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4165RE: [Synoptic-L] Re: Laodicenas (was Borg on Chronology)

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  • David Inglis
    May 23, 2012
      The question I posed doesn't (I think) require that we specify whether Ephesians is either genuine or pseudopigraphical.
      All I was asking is whether Marcion's assertion that Ephesians is the letter from Laodicea is likely to be true or not.
      I believe that what we know as Ephesians is in fact that letter, or at least one of a number of copies of the same
      letter that were sent to various different places, of which Ephesus and Laodicea were two. However, for the record, I
      believe that a substantial part of the reason that Ephesians is considered by some to be pseudopigraphical is invalid if
      Ephesians was NOT sent only to Ephesus, and so my opinion is that it is genuine.

      David Inglis, Lafayette, CA, 94549, USA



      From: Synoptic@yahoogroups.com [mailto:Synoptic@yahoogroups.com] On Behalf Of Matson, Mark (Academic)
      Sent: Wednesday, May 23, 2012 7:22 AM
      To: Synoptic@yahoogroups.com
      Subject: RE: [Synoptic-L] Re: Laodicenas (was Borg on Chronology)

      Although this is way off-topic for Synoptic-L, I need to protest two statements below.

      1. "Critical opinion (by which I do not mean M Barth) finds Ephesians to be pseudepigraphical." Well, perhaps if by
      "critical opinion" you mean people who agree with you. BUT, Markus Barth's volume in AB is a brilliant critical
      commentary. And many if not most current commentators tend on the side of Pauline authorship. (so note, for instance,
      O'Brien (1999), Hoehner (2002), Heil 2007 -- none of whom can be called uncritical). Granted there is a split of opinion
      (in NT scholarship, what isn't disputed), but there is by not means a consensus here. My own read of scholarship is that
      it actually tends towards inclusion of Ephesians.

      2. "James, which directly opposes Paul's faith/works dichotomy in Romans." This posits two things, erroneously in my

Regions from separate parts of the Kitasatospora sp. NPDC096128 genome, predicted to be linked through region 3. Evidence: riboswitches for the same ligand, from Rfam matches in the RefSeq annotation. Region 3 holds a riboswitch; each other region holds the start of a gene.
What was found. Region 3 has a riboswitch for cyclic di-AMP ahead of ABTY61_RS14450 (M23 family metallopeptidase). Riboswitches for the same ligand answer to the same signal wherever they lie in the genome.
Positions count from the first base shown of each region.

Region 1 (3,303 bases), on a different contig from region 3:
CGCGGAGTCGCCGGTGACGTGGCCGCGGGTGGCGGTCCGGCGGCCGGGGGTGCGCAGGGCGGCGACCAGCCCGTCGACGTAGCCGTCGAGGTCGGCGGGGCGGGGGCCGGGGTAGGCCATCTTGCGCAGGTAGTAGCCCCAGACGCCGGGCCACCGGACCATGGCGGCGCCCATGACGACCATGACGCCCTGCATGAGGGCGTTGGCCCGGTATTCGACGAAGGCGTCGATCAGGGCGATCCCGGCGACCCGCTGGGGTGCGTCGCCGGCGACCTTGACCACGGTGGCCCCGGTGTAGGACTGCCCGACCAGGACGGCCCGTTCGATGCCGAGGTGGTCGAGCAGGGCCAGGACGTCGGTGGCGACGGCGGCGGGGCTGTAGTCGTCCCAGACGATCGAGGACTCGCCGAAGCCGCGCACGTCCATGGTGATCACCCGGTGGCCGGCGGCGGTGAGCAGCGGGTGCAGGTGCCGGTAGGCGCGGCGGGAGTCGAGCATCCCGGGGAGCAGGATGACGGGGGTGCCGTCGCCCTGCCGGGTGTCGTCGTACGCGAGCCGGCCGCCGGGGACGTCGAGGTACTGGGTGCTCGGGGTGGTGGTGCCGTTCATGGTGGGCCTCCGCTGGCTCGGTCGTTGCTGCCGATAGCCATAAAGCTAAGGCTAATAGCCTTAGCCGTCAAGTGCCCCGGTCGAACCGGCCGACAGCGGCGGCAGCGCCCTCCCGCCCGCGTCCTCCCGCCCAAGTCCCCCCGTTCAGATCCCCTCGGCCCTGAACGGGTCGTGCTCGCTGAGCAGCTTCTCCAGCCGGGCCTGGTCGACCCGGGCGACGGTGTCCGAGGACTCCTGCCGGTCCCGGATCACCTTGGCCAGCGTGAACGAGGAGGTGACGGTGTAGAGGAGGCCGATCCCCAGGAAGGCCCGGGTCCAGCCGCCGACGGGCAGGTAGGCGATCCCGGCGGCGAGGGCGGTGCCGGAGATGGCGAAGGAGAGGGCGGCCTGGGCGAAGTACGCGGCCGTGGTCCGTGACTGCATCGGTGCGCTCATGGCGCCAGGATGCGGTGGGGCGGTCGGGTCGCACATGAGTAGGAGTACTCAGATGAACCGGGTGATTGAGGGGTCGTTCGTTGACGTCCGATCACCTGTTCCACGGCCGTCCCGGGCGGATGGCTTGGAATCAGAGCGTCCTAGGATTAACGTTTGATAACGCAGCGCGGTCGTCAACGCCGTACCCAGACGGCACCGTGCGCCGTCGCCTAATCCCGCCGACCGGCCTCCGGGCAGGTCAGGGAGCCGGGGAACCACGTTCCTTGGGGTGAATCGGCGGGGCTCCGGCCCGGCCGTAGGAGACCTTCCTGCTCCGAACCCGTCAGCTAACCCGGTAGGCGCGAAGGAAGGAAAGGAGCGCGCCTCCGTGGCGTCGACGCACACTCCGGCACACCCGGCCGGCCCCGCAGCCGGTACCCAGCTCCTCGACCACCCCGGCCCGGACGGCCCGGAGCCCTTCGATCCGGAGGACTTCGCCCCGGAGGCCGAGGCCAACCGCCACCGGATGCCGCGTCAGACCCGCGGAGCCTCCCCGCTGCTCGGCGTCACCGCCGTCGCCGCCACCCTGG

opinion: a). that James was written with Paul in mind. My sense is that James is mostly traditional (Jewish) ethical
      hortatory material, and certainly is not a response; and b). that Paul actually writes with a Lutheran faith/works
      problem. I think the current literature on Paul (Sanders, Dunn, Wright, etc) would frankly call that into question.

      Mark A. Matson
      Milligan College
      http://www.milligan.edu/administrative/mmatson/personal.htm

      Bruce Brooks wrote:

      Critical opinion (by which I do not mean M Barth) seems to find Ephesians pseudepigraphical. Can David's proposal be
      restated in those terms? If Pauline authorship of Ephesians is required, then I think the suggestion itself needs to be
      reworked.

      My own attempt at reworking might be along something like the following lines.

      That Ephesians was meant as a general letter (one for general circulation, not "circular" in the sense of being passed
      along a predetermined route, though that is one possible mechanism) seems obvious to me. General letters were early in
      existence; the earliest preserved one seems to be James, which directly opposes Paul's faith/works dichotomy in Romans.
      That is, general letters were out there, and generally visible, at the end of Paul's working life. Romans itself,
      perhaps taking a cue from James, seems to have been intended as a general letter, as can be seen from its comprehensive
      theological content (far beyond what was required by the stated purpose of the letter), and perhaps from the textual
      confusion about its ending and final personalia. The pseudepigraphic Colossians follows on this, with its specific
      reference, not to circular letters, but to laterally shared letters. Ephesians, with its lack of pretense to be a church
      letter, seems to me to take the next step, formally speaking. But they are steps beyond Paul's own demonstrable
      practice.



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